DETAILED DESCRIPTION OF THE INVENTION

In accordance with the present invention, there are provided compositions comprising:

    • (a) a first component comprising a low loss, low dielectric constant, hydrocarbyl thermoplastic resin,
    • (b) a second component which is capable of crosslinking to produce a thermoset in the presence of the first component,
    • (c) a free radical source,
    • (d) optionally, one or more additives, and
    • (e) an optional diluent therefor.

As employed herein, the term “low loss” refers to materials which cause minimal signal loss when associated with signal transmission.

As employed herein, the term “low dielectric constant” refers to materials which resist the passage of electric current therethrough.

As employed herein, the term “hydrocarbyl thermoplastic resins” refers to polymeric materials which are prepared from non-heteroatom containing, unsaturated hydrocarbons, e.g., polyolefins, co-polymers including olefin monomers, cyclic olefin monomers, and the like, terpolymers, block copolymers, and the like.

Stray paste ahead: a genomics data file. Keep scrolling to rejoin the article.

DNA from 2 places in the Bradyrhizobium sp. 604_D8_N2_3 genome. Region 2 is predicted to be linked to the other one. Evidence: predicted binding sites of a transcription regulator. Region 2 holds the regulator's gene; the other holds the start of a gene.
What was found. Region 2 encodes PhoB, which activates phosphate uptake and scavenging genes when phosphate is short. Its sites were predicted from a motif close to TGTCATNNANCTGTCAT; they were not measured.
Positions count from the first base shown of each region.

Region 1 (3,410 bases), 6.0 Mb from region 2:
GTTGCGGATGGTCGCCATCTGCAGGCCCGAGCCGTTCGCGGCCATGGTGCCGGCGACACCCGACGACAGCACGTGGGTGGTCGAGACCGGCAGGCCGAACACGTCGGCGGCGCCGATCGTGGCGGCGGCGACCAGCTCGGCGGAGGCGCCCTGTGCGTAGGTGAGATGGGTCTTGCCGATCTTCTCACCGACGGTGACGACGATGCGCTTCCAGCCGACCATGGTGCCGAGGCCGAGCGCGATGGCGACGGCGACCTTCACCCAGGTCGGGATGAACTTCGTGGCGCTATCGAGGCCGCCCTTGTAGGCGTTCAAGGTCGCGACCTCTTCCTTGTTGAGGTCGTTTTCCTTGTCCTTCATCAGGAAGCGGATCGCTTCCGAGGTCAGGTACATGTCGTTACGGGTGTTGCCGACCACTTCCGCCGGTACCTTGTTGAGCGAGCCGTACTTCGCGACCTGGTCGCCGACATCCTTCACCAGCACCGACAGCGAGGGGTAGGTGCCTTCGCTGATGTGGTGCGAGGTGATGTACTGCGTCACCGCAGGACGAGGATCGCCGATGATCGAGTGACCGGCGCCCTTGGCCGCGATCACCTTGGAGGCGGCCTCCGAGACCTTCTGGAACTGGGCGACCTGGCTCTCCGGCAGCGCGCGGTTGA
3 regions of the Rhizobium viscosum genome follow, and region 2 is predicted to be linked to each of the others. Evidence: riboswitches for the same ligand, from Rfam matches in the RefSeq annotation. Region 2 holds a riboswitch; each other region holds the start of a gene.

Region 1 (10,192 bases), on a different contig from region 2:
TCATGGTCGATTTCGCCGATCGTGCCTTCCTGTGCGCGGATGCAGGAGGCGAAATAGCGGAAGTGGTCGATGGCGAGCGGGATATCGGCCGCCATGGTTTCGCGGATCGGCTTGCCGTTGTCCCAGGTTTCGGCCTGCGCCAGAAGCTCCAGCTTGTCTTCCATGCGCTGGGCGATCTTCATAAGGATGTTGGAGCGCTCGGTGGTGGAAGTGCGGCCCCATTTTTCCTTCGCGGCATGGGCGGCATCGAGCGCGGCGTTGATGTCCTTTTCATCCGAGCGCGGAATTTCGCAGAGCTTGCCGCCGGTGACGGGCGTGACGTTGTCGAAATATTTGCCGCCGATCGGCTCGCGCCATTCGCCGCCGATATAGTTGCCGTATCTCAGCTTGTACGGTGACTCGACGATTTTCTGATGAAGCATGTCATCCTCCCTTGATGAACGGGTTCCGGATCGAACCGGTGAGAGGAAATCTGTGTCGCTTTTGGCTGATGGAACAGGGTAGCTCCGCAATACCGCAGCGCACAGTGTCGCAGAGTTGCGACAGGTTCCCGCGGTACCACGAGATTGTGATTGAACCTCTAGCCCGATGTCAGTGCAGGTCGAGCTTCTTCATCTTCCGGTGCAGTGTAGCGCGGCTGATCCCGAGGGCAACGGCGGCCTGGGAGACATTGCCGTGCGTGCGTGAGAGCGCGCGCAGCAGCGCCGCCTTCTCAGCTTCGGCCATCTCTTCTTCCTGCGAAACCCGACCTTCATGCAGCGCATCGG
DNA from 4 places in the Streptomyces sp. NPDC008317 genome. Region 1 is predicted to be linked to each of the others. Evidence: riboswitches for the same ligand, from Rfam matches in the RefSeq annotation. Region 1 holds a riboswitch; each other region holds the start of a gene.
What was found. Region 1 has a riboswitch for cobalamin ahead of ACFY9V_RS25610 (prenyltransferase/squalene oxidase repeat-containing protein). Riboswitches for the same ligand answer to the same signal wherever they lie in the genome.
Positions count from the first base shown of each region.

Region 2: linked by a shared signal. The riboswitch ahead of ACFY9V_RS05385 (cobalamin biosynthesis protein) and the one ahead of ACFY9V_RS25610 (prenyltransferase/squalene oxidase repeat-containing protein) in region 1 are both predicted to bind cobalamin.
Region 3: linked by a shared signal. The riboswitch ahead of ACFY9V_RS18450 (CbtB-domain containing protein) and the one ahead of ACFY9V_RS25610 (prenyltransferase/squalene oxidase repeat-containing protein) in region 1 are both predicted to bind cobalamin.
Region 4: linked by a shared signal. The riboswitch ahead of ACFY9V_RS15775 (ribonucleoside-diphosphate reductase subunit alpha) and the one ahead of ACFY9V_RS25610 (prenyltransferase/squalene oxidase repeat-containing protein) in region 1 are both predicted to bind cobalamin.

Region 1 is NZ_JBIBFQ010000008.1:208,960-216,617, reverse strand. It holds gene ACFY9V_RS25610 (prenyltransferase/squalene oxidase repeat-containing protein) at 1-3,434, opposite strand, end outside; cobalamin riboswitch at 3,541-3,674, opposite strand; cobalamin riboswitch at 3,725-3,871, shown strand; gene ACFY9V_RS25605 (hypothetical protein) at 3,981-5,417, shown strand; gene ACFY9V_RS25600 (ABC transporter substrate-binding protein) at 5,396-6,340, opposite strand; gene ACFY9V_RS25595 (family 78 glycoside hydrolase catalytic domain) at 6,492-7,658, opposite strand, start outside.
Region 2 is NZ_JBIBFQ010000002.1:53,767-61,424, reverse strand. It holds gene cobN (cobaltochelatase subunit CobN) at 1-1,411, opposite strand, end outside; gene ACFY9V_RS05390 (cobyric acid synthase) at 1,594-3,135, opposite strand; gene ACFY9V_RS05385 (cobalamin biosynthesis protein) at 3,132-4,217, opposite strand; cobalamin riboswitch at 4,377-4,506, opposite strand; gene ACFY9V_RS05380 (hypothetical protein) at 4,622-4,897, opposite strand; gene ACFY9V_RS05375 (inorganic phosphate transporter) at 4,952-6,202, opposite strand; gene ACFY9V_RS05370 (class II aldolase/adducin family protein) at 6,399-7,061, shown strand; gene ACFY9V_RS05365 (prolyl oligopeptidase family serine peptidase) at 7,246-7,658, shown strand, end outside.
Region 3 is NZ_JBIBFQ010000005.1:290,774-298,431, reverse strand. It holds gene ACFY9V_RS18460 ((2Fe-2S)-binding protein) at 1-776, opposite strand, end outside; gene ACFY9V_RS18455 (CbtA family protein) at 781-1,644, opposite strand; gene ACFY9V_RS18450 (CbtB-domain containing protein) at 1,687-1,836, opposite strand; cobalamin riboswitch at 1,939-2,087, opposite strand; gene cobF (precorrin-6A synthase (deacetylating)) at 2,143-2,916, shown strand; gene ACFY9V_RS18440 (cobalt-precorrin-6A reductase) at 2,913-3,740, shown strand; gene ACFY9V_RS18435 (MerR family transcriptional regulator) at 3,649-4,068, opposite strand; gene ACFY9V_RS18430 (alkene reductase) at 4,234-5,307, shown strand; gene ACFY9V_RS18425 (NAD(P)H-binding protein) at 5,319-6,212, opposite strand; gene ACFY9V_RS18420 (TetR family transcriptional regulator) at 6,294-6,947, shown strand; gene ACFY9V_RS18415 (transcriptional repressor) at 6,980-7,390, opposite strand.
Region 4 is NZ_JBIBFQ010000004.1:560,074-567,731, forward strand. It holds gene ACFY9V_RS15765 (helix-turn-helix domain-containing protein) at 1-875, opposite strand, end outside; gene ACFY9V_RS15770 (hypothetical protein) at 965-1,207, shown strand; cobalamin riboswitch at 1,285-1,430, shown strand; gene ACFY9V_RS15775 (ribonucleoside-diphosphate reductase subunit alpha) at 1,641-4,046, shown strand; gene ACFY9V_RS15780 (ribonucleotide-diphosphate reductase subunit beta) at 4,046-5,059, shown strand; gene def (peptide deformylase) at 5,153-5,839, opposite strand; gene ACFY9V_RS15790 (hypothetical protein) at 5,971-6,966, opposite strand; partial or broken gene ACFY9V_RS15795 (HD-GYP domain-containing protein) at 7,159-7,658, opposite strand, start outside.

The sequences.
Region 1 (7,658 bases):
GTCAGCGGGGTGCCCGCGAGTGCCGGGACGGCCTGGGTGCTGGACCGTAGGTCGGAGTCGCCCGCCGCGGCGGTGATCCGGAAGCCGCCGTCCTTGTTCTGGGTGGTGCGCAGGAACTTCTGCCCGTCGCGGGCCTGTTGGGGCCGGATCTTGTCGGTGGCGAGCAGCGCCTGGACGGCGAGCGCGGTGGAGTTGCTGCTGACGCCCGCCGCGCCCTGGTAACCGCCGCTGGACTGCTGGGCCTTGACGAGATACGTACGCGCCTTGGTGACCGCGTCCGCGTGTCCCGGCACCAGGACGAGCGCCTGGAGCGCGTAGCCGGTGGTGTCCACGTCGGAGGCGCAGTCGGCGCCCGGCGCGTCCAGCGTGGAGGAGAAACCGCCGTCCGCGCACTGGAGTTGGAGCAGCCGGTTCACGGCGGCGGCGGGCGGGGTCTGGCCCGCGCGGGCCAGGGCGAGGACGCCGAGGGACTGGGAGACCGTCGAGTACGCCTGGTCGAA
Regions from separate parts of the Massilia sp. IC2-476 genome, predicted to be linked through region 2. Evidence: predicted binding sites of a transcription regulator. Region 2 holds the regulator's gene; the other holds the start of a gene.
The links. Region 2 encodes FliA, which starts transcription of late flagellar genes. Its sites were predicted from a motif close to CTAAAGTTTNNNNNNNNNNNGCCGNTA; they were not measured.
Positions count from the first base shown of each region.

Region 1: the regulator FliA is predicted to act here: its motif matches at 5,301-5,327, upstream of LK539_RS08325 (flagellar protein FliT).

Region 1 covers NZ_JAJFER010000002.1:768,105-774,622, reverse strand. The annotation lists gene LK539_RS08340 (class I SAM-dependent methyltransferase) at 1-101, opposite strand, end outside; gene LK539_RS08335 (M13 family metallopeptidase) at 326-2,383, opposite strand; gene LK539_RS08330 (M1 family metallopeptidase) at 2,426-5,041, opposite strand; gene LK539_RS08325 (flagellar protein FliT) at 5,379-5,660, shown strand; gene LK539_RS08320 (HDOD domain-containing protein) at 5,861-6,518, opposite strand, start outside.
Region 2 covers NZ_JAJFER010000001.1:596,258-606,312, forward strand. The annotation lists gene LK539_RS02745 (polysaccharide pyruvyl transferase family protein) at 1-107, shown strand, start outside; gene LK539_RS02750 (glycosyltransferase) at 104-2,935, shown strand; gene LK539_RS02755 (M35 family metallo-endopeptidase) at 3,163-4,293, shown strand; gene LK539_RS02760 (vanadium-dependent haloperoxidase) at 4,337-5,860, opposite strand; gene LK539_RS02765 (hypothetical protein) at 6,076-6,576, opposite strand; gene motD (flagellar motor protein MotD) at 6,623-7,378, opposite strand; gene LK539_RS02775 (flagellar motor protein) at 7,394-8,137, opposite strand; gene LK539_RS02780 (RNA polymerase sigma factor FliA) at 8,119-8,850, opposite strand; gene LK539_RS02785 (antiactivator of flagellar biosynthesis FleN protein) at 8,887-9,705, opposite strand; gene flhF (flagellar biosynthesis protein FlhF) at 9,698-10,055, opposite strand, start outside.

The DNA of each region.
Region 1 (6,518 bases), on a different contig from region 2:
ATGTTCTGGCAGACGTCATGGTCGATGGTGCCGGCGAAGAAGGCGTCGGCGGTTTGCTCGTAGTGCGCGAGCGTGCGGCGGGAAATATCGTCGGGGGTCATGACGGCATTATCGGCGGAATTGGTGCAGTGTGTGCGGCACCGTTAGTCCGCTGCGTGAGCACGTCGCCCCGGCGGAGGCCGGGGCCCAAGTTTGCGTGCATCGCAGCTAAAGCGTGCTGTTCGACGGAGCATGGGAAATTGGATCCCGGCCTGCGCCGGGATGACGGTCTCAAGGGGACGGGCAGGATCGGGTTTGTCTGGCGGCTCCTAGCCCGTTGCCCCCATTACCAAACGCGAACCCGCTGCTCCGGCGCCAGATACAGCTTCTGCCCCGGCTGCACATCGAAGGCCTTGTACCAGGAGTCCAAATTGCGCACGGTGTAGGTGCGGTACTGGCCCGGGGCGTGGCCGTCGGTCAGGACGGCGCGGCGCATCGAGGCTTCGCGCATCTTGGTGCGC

Low loss, low dielectric constant, hydrocarbyl thermoplastic resins contemplated for use in the practice of the present invention can be characterized, for example, as materials which, when laminated, have a dielectric constant ≦4.5 nominal, and an electrical loss tangent ≦0.02. Additionally, such materials contemplated for use in the practice of the present invention may further be characterized as having a glass transition temperature ≧80° C.

Optionally, low loss, low dielectric constant, hydrocarbyl thermoplastic materials contemplated for use in the practice of the present invention may be further characterized as being capable of undergoing further crosslinking. For example, such materials can be rendered capable of undergoing further crosslinking by the presence of residual unsaturation thereon. Alternatively, the low loss, low dielectric constant, hydrocarbyl thermoplastic resin can be rendered crosslinkable by the presence of one or more crosslinkable substituents thereon.